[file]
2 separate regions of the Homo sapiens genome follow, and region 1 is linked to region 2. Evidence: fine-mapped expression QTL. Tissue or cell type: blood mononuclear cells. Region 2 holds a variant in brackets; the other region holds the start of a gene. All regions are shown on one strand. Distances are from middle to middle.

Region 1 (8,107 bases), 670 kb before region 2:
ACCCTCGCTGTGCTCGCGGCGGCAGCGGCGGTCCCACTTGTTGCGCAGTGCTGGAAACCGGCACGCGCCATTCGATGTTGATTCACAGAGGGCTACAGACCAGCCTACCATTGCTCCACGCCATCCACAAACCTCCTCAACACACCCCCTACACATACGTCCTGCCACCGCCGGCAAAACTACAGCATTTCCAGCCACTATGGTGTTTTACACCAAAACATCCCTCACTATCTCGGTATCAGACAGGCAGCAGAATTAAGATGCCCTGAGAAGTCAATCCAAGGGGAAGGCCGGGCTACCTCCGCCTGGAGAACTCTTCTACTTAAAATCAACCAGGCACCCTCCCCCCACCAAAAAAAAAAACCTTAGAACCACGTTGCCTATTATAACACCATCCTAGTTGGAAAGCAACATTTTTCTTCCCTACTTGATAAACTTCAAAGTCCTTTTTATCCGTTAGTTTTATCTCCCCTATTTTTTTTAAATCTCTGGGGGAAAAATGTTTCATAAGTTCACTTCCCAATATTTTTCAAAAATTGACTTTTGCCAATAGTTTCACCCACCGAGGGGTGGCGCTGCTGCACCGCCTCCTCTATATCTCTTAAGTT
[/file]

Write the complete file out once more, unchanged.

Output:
2 separate regions of the Homo sapiens genome follow, and region 1 is linked to region 2. Evidence: fine-mapped expression QTL. Tissue or cell type: blood mononuclear cells. Region 2 holds a variant in brackets; the other region holds the start of a gene. All regions are shown on one strand. Distances are from middle to middle.

Region 1 (8,107 bases), 670 kb before region 2:
ACCCTCGCTGTGCTCGCGGCGGCAGCGGCGGTCCCACTTGTTGCGCAGTGCTGGAAACCGGCACGCGCCATTCGATGTTGATTCACAGAGGGCTACAGACCAGCCTACCATTGCTCCACGCCATCCACAAACCTCCTCAACACACCCCCTACACATACGTCCTGCCACCGCCGGCAAAACTACAGCATTTCCAGCCACTATGGTGTTTTACACCAAAACATCCCTCACTATCTCGGTATCAGACAGGCAGCAGAATTAAGATGCCCTGAGAAGTCAATCCAAGGGGAAGGCCGGGCTACCTCCGCCTGGAGAACTCTTCTACTTAAAATCAACCAGGCACCCTCCCCCCACCAAAAAAAAAAACCTTAGAACCACGTTGCCTATTATAACACCATCCTAGTTGGAAAGCAACATTTTTCTTCCCTACTTGATAAACTTCAAAGTCCTTTTTATCCGTTAGTTTTATCTCCCCTATTTTTTTTAAATCTCTGGGGGAAAAATGTTTCATAAGTTCACTTCCCAATATTTTTCAAAAATTGACTTTTGCCAATAGTTTCACCCACCGAGGGGTGGCGCTGCTGCACCGCCTCCTCTATATCTCTTAAGTT